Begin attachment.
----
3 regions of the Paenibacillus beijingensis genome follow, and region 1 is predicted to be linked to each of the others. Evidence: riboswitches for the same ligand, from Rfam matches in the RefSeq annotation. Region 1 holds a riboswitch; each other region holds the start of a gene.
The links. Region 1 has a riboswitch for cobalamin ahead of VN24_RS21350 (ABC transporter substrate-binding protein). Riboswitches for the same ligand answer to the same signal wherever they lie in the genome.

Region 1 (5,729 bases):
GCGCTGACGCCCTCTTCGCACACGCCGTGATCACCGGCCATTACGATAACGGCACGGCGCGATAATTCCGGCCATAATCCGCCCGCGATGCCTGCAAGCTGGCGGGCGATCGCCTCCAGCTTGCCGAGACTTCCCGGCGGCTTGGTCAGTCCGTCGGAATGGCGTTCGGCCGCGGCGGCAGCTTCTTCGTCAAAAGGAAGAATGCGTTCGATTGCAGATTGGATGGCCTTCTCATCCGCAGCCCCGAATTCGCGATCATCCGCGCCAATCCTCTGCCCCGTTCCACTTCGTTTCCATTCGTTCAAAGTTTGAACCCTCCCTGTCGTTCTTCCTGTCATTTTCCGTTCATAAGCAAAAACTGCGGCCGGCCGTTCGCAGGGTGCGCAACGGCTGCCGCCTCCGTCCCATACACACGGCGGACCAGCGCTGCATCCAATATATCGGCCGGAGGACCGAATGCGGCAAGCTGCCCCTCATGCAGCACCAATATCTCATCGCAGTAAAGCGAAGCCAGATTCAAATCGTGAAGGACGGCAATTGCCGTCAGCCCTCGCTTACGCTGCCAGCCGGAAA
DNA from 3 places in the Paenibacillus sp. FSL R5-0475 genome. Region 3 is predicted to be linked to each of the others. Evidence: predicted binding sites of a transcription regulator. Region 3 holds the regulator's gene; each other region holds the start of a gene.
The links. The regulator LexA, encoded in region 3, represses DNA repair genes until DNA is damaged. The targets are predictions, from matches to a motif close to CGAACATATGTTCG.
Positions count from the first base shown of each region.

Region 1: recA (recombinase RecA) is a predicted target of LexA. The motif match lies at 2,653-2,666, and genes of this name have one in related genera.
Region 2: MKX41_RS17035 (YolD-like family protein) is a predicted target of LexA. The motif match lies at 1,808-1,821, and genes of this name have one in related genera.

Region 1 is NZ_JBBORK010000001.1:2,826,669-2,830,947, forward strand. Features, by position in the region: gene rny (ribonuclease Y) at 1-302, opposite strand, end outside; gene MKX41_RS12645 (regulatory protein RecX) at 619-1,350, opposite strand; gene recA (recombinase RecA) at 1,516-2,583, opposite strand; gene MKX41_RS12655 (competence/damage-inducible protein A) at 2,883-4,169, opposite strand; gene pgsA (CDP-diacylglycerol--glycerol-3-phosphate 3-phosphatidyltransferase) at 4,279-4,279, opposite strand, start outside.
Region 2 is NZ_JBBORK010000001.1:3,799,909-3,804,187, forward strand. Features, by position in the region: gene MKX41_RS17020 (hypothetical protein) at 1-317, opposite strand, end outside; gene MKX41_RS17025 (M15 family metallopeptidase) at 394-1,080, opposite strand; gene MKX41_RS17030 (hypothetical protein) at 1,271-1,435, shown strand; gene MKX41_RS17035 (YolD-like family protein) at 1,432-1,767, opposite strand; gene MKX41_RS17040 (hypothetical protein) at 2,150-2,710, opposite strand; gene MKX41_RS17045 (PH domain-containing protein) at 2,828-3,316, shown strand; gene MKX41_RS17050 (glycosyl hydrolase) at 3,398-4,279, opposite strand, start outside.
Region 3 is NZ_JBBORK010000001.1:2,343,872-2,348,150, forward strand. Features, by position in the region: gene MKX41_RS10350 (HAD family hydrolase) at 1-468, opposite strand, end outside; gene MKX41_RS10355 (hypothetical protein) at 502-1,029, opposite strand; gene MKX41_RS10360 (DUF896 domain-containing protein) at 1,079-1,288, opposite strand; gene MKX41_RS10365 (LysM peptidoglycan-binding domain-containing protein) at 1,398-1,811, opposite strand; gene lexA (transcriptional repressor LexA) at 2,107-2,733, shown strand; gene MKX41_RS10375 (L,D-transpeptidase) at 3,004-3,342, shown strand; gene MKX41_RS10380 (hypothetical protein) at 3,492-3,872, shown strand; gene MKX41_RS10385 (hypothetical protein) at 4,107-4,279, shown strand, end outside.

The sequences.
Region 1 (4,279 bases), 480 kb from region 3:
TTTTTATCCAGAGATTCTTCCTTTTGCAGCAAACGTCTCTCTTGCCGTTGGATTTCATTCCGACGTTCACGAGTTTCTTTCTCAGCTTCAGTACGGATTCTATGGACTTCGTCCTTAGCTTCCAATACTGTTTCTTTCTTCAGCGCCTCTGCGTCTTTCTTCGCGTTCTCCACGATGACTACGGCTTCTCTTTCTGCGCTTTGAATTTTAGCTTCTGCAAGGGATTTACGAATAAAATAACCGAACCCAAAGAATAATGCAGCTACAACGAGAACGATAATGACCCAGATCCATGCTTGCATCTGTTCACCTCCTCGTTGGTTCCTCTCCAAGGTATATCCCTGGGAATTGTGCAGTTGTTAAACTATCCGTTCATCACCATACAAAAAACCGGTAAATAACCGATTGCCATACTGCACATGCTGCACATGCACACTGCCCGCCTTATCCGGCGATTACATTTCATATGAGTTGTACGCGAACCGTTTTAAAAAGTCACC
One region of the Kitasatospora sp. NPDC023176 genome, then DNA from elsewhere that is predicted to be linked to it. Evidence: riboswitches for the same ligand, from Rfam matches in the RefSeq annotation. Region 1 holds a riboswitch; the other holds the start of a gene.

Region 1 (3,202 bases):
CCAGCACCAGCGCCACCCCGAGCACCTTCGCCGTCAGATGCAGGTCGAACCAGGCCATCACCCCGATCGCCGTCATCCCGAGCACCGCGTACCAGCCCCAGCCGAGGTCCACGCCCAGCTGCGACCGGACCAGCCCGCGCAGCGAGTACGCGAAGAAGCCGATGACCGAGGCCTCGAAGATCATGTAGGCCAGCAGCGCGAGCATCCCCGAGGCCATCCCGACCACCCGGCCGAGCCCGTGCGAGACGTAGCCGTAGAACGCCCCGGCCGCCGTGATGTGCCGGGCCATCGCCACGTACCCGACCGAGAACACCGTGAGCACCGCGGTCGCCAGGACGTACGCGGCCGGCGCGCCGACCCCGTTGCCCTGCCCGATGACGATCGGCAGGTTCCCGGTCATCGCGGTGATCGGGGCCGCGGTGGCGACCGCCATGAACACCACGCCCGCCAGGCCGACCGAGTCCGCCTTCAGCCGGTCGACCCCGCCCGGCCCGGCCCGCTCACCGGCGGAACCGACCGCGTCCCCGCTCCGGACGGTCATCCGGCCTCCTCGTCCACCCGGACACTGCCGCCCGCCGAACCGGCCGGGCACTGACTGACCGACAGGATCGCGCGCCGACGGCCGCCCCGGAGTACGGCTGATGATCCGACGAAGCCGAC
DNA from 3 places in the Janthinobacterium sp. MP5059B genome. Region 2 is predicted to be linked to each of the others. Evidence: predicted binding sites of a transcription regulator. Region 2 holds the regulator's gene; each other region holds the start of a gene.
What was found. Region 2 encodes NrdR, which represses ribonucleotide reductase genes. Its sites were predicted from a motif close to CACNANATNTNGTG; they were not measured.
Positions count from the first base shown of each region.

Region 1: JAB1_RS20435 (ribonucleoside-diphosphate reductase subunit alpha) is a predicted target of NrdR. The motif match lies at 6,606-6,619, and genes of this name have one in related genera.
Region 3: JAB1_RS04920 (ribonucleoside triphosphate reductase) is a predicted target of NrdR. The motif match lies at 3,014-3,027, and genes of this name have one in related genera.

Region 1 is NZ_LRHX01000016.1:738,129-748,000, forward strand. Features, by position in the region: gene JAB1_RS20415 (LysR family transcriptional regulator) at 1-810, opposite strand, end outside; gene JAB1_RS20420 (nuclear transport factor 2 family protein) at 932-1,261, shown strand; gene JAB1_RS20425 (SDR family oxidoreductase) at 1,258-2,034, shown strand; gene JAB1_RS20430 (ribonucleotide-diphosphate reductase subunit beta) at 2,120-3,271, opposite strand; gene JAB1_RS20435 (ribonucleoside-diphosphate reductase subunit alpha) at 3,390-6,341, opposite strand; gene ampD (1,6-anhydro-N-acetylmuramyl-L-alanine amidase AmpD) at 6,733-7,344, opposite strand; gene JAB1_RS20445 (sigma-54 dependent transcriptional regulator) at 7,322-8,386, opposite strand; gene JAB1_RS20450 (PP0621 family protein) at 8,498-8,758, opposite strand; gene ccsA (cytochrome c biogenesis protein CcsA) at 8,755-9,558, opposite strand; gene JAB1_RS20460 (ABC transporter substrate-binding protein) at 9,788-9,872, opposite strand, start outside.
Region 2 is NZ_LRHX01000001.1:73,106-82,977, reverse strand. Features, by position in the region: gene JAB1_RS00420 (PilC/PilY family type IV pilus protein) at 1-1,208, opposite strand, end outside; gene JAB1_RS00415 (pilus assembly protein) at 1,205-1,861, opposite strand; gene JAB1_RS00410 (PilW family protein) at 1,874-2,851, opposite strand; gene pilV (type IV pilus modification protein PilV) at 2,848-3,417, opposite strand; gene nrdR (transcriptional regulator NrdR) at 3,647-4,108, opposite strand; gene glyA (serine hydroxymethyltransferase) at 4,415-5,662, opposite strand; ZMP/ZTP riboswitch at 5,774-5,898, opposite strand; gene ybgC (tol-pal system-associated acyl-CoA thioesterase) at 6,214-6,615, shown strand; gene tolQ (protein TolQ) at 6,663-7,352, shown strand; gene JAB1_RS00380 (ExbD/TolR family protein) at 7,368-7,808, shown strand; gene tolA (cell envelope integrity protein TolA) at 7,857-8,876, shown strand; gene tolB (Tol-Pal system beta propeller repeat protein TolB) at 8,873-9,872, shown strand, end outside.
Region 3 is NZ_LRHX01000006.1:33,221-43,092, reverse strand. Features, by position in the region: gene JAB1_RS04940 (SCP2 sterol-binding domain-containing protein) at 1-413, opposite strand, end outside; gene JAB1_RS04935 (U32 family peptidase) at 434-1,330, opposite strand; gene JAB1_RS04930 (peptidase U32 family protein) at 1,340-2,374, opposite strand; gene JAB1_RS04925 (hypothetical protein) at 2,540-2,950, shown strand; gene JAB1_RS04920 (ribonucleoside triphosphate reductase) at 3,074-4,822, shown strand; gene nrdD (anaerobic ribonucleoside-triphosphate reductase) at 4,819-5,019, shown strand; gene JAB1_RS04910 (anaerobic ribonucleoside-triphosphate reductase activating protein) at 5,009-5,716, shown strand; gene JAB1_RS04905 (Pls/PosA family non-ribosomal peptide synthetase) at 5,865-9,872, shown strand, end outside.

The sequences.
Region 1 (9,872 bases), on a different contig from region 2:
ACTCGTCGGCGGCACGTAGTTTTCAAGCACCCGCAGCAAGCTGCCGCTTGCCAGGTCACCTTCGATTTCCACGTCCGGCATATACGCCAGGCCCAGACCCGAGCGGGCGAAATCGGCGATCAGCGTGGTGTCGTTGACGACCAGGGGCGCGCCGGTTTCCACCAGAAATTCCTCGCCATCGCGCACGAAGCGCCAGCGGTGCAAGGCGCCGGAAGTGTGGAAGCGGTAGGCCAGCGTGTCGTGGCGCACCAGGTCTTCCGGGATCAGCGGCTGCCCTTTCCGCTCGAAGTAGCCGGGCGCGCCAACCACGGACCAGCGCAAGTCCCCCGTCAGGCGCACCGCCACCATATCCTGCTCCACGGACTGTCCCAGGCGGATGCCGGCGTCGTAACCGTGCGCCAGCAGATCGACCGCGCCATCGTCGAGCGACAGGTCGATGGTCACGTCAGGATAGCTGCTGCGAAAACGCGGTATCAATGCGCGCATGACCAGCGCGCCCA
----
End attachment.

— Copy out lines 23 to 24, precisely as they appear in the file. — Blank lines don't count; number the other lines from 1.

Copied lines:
Region 3: JAB1_RS04920 (ribonucleoside triphosphate reductase) is a predicted target of NrdR. The motif match lies at 3,014-3,027, and genes of this name have one in related genera.

Region 1 is NZ_LRHX01000016.1:738,129-748,000, forward strand. Features, by position in the region: gene JAB1_RS20415 (LysR family transcriptional regulator) at 1-810, opposite strand, end outside; gene JAB1_RS20420 (nuclear transport factor 2 family protein) at 932-1,261, shown strand; gene JAB1_RS20425 (SDR family oxidoreductase) at 1,258-2,034, shown strand; gene JAB1_RS20430 (ribonucleotide-diphosphate reductase subunit beta) at 2,120-3,271, opposite strand; gene JAB1_RS20435 (ribonucleoside-diphosphate reductase subunit alpha) at 3,390-6,341, opposite strand; gene ampD (1,6-anhydro-N-acetylmuramyl-L-alanine amidase AmpD) at 6,733-7,344, opposite strand; gene JAB1_RS20445 (sigma-54 dependent transcriptional regulator) at 7,322-8,386, opposite strand; gene JAB1_RS20450 (PP0621 family protein) at 8,498-8,758, opposite strand; gene ccsA (cytochrome c biogenesis protein CcsA) at 8,755-9,558, opposite strand; gene JAB1_RS20460 (ABC transporter substrate-binding protein) at 9,788-9,872, opposite strand, start outside.